• Fang X.
      • Gaudette D.
      • Furui T.
      • Mao M.
      • Estrella V.
      • Eder A.
      • Pustilnik T.
      • Sasagawa T.
      • Lapushin R.
      • Yu S.
      • Jaffe R.B.
      • Wiener J.R.
      • Erickson J.R.
      • Mills G.B.
      Lysophospholipid growth factors in the initiation, progression, metastases, and management of ovarian cancer.
      ). Similarly, GNAI1 (encoding Gαi1) is significantly amplified in breast-invasive carcinoma (BRCA), a cancer type in which many Gαi-coupled GPCRs, including CXCR4, are well-established as metastatic drivers (see below). The significance of other genomic alterations in G proteins, including copy number gains in Gβ subunits (GNAB1, GNAB2, GNAB3, and GNAB5) and Gγ (GNG4, GNG5, GNG7, GNG12, and GNGT1) in multiple cancers likely reflect the broad signaling capacity of Gβγ dimers (see Fig. 1).
      Testicular germ cell tumor displayed the most genomic alterations in genes encoding GPCRs, which included mostly orphan, taste, and adhesion receptors. In contrast, F2RL1, the gene encoding -activated receptor (PAR) 2, was the most significantly altered gene in OV. PAR2 is a protease-activated receptor and is expressed in many organs. The ability of proteases to degrade extracellular matrices and to activate PARs render them important in the facilitation of tumor growth and metastasis (
      • Shi X.
      • Gangadharan B.
      • Brass L.F.
      • Ruf W.
      • Mueller B.M.
      Protease-activated receptors (PAR1 and PAR2) contribute to tumor cell motility and metastasis.
      ,
      • López-Otín C.
      • Matrisian L.M.
      Emerging roles of proteases in tumour suppression.
      ). Overexpression of F2RL1 has been linked to some of the most diagnosed cancers, including lung, breast, colon, and pancreatic cancers (
      • Shi X.
      • Gangadharan B.
      • Brass L.F.
      • Ruf W.
      • Mueller B.M.
      Protease-activated receptors (PAR1 and PAR2) contribute to tumor cell motility and metastasis.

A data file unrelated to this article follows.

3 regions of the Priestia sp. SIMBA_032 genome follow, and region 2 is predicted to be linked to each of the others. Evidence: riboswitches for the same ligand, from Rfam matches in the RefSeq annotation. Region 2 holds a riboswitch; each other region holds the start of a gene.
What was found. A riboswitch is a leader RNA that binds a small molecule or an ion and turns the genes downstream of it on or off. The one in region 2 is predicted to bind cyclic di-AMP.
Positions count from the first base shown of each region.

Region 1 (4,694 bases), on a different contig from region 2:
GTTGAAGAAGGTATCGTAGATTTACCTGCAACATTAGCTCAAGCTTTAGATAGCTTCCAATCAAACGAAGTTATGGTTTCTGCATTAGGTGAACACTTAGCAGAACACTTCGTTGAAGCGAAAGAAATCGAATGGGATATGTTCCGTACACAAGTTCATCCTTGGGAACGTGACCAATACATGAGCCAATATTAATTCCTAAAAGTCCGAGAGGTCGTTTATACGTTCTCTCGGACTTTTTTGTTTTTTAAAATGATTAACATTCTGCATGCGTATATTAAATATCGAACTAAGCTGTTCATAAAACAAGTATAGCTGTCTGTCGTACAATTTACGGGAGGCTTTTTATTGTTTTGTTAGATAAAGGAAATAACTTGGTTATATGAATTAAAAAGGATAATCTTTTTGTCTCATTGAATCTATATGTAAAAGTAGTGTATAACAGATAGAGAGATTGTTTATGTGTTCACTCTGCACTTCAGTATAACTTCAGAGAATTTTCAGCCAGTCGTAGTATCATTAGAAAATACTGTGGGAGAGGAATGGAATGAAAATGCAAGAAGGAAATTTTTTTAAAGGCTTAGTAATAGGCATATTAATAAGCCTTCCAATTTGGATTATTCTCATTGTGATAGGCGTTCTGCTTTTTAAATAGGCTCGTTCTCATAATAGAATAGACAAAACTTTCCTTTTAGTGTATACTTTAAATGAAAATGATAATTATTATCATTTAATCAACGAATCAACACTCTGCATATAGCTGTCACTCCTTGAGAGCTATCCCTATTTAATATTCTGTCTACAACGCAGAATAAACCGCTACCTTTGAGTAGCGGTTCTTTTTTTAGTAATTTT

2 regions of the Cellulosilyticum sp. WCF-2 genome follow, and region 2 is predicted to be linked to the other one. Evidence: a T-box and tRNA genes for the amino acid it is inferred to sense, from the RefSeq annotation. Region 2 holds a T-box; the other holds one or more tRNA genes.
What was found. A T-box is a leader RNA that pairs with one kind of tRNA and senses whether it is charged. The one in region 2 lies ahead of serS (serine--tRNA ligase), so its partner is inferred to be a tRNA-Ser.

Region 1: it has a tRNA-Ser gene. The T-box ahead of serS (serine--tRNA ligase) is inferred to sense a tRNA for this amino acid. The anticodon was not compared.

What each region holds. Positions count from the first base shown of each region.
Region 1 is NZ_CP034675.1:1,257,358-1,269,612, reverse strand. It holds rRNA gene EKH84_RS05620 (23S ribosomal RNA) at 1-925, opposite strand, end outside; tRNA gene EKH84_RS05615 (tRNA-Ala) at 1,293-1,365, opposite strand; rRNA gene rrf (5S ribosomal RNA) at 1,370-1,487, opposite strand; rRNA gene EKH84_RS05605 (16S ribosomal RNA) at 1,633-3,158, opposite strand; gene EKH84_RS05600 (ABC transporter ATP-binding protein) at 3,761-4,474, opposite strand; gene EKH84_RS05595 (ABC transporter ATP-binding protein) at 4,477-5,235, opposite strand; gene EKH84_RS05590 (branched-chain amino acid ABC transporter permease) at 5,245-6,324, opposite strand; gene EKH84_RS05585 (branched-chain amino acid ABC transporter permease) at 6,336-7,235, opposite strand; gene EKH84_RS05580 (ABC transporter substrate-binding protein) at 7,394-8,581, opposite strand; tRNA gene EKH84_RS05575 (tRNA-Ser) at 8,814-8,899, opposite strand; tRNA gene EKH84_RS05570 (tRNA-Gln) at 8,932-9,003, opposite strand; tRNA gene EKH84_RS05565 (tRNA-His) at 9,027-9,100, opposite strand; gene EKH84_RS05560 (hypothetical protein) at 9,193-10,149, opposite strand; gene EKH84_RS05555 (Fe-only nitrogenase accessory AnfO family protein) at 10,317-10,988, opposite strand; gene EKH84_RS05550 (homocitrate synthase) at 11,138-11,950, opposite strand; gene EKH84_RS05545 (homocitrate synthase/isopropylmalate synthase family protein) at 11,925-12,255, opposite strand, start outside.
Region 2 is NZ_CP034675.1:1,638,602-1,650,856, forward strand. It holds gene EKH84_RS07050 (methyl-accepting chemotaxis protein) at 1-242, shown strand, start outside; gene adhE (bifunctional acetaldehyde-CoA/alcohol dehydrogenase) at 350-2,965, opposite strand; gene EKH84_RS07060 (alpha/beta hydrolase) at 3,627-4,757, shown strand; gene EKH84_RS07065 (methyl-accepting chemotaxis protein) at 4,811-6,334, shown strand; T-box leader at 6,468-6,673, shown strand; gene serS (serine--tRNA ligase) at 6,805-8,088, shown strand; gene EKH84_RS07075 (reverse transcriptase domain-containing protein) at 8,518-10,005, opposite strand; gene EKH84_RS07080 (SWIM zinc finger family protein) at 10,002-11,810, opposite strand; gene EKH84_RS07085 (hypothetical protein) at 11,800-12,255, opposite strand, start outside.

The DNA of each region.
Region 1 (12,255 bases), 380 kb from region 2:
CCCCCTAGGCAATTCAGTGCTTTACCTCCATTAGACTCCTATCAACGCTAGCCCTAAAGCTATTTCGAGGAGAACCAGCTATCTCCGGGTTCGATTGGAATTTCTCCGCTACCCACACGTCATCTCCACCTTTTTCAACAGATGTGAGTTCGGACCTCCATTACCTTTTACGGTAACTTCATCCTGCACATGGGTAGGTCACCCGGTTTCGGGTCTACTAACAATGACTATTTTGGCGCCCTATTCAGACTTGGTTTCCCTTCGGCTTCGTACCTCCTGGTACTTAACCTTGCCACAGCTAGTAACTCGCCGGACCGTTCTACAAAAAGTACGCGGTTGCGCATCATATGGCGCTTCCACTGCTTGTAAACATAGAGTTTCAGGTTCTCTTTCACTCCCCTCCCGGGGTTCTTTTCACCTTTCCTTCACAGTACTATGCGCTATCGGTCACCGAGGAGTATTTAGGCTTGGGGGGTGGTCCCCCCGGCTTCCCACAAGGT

,
      • Su S.
      • Li Y.
      • Luo Y.
      • Sheng Y.
      • Su Y.
      • Padia R.N.
      • Pan Z.K.
      • Dong Z.
      • Huang S.
      Proteinase-activated receptor 2 expression in breast cancer and its role in breast cancer cell migration.
      ,
      • Darmoul D.
      • Gratio V.
      • Devaud H.
      • Laburthe M.
      Protease-activated receptor 2 in colon cancer: trypsin-induced MAPK phosphorylation and cell proliferation are mediated by epidermal growth factor receptor transactivation.
      ). Functionally, PAR2 has also been linked to cancer cell migration and stimulates vascular endothelial growth factor (VEGF) production for angiogenesis (
      • Dutra-Oliveira A.
      • Monteiro R.Q.
      • Mariano-Oliveira A.
      Protease-activated receptor-2 (PAR2) mediates VEGF production through the ERK1/2 pathway in human glioblastoma cell lines.
      ,
      • Rasmussen J.G.
      • Riis S.E.
      • Frøbert O.
      • Yang S.
      • Kastrup J.
      • Zachar V.
      • Simonsen U.
      • Fink T.
      Activation of protease-activated receptor 2 induces VEGF independently of HIF-1.
      ). Another unexpected observation was that most kidney cancers (KIPAN) exhibit highly-significant copy number gains in genes for multiple chemokine receptors (CCR2, CCR5, CCR6, CCR9, CX3CR1, and CXCR6) and histamine receptors (HRH2), among others. The frizzled family of GPCRs and LPA receptors (in particular LPAR6) were also genetically altered in multiple cancer types. Overall, although gene copy gains and losses may reflect cancer-associated genomic instability, most cancers exhibit a very specific pattern of copy number variations in G protein and GPCR genes, whose biological relevance can now be examined.

      G proteins and GPCRs as tumor suppressor genes?

      An interesting observation of the pattern of genomic alterations is that many cancers lose one or both copies of specific G protein and GPCR genes. This raises the possibility that certain G protein/GPCRs may act as tumor suppressors rather than oncogenes. Indeed, as described above, GNA13 is significantly mutated in diffuse B-cell lymphoma and Burkitt's lymphoma, and detailed experimental analysis revealed that in all cases this involves LOF mutations, resulting in the inability of B cells to undergo terminal differentiation and hence increasing their uncontrolled growth (